Monday, 28 October 2013

Media (Precious Stones and Metals)

As a jeweller it should be obvious that the media I use more often than any other would be precious metals and gemstones. There is a far greater variety of materials for a jeweller to work with than one might expect. Different coloured gold alloys, coloured gems and several not so traditional materials like wood and even plastic are all possible as successful jewellery elements. 

Gold and Diamonds

The most obvious and also most classic and spectacular medium remains the traditional gold and diamonds. The most often "variant" that one encounters here would be the options of white gold alloys and platinum.

There is nothing more classic than the combination of a white metal and a diamond.

Typically the most commonly accepted form of gold is in its standard, naturally occurring yellow colour. 

White and yellow gold successfully combine in a single jewellery piece as well. 

In this traditional sphere, the adding of traditionally accepted precious stones like Sapphire, Emerald, Ruby and Pearl are also often used materials. in these photos above we can see a sapphire at left and rubies at right.

Silver and Precious Stones

Silver is far more common and cheaper than gold but not cheap outright. It also qualifies as a noble metal and its "white" colour makes it far more versatile than the limited yellow colour of traditional gold. Contrary to some popular myths, diamonds may and can be set in silver with no adverse results. The rose ring pictured here is set with a diamond.

Silver may be polished gloss or be textured and combines easily with any coloured stone whether genuine or synthetic. 

Here, very rough worked silver sections is combined with uncut Tourmaline crystals. 

Silver and Synthetic Stones

Due to silver's low cost it is far more accessable in large quantities and thus allows for "bigger"and more austentatious jewels. If you combine it with synthetic stones, the effect can me quite spectacular and at a very reasonable price like in this tiara above.

The necklace is set with coloured Cubic Zirconias. When using silver, most of the client's budget can go to craftsmanship rather than a gram or two of gold.

Gold and Silver Combined

Gold may be combined with silver and then allows for a budget to be stretched with amazing results. This ring uses gold, silver and synthetic stones. 

Silver may also be oxidized allowing for a "blackened" effect that is impossible with white gold. The stones in this ring are Tanzanite and diamonds. 

Other Materials

Many other materials may be combined with the more traditional jewellery materials. I have use many innovative materials ranging from wood to liquid filled vials. Here follows some of the more "professional" options.

The dark blue stripe in this ring is resin enamel.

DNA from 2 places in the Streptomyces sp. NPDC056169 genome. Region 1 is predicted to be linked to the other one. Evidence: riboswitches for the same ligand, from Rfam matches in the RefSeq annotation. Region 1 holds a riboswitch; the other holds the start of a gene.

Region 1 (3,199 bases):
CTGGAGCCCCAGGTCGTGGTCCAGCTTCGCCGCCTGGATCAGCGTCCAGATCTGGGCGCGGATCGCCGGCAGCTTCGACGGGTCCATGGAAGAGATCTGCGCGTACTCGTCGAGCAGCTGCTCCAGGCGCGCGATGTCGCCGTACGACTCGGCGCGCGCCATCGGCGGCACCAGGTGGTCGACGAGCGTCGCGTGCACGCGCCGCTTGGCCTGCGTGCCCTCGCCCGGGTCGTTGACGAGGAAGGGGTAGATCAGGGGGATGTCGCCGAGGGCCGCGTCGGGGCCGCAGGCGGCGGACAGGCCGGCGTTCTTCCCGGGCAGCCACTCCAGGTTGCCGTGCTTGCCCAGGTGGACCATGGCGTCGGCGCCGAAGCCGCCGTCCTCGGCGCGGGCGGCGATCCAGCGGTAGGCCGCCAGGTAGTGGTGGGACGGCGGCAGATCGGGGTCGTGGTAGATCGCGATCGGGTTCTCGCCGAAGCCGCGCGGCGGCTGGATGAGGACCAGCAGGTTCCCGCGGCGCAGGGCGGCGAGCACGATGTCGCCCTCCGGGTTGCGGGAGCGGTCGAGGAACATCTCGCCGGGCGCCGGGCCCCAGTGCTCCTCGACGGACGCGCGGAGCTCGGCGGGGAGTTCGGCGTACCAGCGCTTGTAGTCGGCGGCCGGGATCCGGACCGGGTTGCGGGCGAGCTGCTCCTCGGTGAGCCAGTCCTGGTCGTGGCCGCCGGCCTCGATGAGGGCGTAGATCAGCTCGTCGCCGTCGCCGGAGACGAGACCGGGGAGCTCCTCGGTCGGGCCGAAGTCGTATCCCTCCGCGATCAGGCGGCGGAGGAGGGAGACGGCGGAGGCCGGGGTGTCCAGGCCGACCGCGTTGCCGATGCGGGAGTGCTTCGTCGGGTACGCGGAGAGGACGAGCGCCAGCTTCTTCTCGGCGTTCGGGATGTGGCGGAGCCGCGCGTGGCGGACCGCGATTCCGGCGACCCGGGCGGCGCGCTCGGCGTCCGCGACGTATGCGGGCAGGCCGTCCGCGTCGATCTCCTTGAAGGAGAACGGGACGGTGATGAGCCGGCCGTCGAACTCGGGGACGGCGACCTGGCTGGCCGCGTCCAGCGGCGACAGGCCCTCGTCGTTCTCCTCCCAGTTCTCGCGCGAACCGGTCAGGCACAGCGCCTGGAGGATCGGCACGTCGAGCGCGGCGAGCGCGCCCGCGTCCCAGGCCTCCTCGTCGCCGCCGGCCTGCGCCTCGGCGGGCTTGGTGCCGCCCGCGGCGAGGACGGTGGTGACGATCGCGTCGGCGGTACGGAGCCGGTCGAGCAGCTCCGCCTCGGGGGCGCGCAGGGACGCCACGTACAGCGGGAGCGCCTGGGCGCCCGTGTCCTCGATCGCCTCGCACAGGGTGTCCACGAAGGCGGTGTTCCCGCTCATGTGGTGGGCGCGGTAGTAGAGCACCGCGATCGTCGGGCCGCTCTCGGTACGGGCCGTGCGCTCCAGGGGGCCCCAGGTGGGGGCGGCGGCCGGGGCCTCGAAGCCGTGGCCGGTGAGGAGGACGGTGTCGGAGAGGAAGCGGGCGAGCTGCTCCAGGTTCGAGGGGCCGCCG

The red patches in these cuff links are perpex. 

The beads in the chain are glass, the wings of the scarab are resin enamel and the rest is silver, a blue Cubic Zirconia and a genuine Lapis Lazuli Scarab. 

The necklace is made of rubber. 

Monday, 14 October 2013

Work Stages (Design Inspiration 2)

It must be partly due to my grandfather's influence as he was a great fan of the grace and beauty of swans and also because of the obvious fact that our surname is Swanepoel (loosely translated to Pool of Swans), that I too am very inspired by swans in general. You will find me always doodling, whenever I am sitting in conversation or when needing to relax with a sketch pad. Inevitably the first things flowing from my pen will be either a crown, or wings or swans. 

My most recent swan "doodle", done in Oct 2013, involves the idea of combining a swan with the mythical concept of the phoenix. This will make a great tattoo or perhaps could become a neckpiece.

Done around 2003, this copy of a rough ballpoint pen sketch was inspired as part of my comic book project. 

This A2 pencil sketch was done in  2012 as a full drawing meant to tell the story of how our actions, whether graceful or not, have a ripple effect that can be far reaching into our lives. 

Different swan inspirations of which the top is a pre-sketch for a digital painting, the middle is an idea for a personal monogram that includes the letters "D" and "S" and the bottom one could end up being a jewellery piece like a brooch. 

My personal monogram/logo design has the obvious swan as the main theme coupled with the letters "S" and "D". It also includes a Royal Crown and lightning bolts, both symbols very dear to my heart.

The swan as one of my greatest inspirations had no other option other than to be included in what I, as a jeweller consider to be the apex jewellery piece, the tiara.  

These ideas are meant to represent hairpin tops. the swan and eagle motifs are obvious.  

One of many swan tiara ideas. 

This is one of my favourite tiara concepts.... can be seen here in the original drawing where it first manifested. 


...and more.

This was one of the most comprehensive designs I ever embarked on and even included full cost of manufacture as can be seen in the photo. It was completed somewhere in 2003 but never manufactured as a piece of jewellery. 

This is my latest design for a swan tiara and is almost complete as an idea. I love the idea of a swan taking off into flight from a body of water. It is often forgotten that swans can fly. I like expressing the hidden aspects of swans, not just their obvious graces. 

I would really like the opportunity to make one of these tiaras one day, cost permitting.